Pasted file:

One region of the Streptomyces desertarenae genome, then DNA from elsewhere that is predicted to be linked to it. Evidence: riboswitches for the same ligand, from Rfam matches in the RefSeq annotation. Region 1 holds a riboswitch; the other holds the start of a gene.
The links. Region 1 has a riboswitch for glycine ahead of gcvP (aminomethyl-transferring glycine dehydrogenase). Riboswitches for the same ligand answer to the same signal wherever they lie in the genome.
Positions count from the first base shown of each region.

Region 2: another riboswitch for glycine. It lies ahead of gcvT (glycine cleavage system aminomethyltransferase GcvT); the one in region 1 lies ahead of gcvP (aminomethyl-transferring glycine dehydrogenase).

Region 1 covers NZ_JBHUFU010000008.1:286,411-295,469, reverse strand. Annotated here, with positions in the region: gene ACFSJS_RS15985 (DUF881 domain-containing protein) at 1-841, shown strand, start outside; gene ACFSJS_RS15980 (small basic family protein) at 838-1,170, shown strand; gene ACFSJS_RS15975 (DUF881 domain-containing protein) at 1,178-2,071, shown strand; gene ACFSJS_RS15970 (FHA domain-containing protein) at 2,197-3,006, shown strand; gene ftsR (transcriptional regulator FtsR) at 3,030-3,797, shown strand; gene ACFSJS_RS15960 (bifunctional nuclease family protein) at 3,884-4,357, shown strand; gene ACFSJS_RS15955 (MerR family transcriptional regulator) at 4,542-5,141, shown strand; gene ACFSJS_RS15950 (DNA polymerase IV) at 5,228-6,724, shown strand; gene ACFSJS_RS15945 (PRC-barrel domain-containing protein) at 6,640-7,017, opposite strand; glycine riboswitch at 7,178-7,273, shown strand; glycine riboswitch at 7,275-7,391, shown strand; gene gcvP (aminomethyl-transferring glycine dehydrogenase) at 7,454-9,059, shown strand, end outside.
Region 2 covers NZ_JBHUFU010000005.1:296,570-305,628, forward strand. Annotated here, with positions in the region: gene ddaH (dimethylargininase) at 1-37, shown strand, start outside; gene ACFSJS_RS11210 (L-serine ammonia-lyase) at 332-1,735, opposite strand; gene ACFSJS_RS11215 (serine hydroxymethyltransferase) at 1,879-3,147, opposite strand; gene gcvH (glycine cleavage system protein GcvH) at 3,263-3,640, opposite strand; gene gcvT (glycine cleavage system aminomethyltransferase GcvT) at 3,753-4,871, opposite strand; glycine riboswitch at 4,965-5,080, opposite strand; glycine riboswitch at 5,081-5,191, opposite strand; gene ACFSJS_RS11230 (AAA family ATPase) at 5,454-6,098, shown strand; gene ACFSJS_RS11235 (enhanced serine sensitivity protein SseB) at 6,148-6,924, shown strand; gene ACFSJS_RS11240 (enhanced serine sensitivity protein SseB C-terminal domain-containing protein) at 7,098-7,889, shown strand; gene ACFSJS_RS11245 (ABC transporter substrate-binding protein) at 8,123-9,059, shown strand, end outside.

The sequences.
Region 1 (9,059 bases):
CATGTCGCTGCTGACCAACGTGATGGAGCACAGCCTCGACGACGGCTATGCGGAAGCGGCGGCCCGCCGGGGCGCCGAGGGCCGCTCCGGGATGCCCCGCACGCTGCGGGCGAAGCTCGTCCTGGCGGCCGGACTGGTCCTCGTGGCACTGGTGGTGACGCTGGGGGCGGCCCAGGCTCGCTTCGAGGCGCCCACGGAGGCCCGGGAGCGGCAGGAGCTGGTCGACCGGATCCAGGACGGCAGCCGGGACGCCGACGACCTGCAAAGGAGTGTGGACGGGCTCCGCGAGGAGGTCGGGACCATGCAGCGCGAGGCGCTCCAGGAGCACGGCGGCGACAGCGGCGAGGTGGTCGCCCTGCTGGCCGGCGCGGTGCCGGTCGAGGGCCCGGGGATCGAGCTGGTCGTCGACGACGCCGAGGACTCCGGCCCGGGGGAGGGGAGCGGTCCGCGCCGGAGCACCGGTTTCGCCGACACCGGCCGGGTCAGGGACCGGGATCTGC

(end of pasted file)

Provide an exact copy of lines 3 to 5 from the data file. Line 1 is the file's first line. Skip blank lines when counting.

Positions count from the first base shown of each region.

Region 2: another riboswitch for glycine. It lies ahead of gcvT (glycine cleavage system aminomethyltransferase GcvT); the one in region 1 lies ahead of gcvP (aminomethyl-transferring glycine dehydrogenase).

Region 1 covers NZ_JBHUFU010000008.1:286,411-295,469, reverse strand. Annotated here, with positions in the region: gene ACFSJS_RS15985 (DUF881 domain-containing protein) at 1-841, shown strand, start outside; gene ACFSJS_RS15980 (small basic family protein) at 838-1,170, shown strand; gene ACFSJS_RS15975 (DUF881 domain-containing protein) at 1,178-2,071, shown strand; gene ACFSJS_RS15970 (FHA domain-containing protein) at 2,197-3,006, shown strand; gene ftsR (transcriptional regulator FtsR) at 3,030-3,797, shown strand; gene ACFSJS_RS15960 (bifunctional nuclease family protein) at 3,884-4,357, shown strand; gene ACFSJS_RS15955 (MerR family transcriptional regulator) at 4,542-5,141, shown strand; gene ACFSJS_RS15950 (DNA polymerase IV) at 5,228-6,724, shown strand; gene ACFSJS_RS15945 (PRC-barrel domain-containing protein) at 6,640-7,017, opposite strand; glycine riboswitch at 7,178-7,273, shown strand; glycine riboswitch at 7,275-7,391, shown strand; gene gcvP (aminomethyl-transferring glycine dehydrogenase) at 7,454-9,059, shown strand, end outside.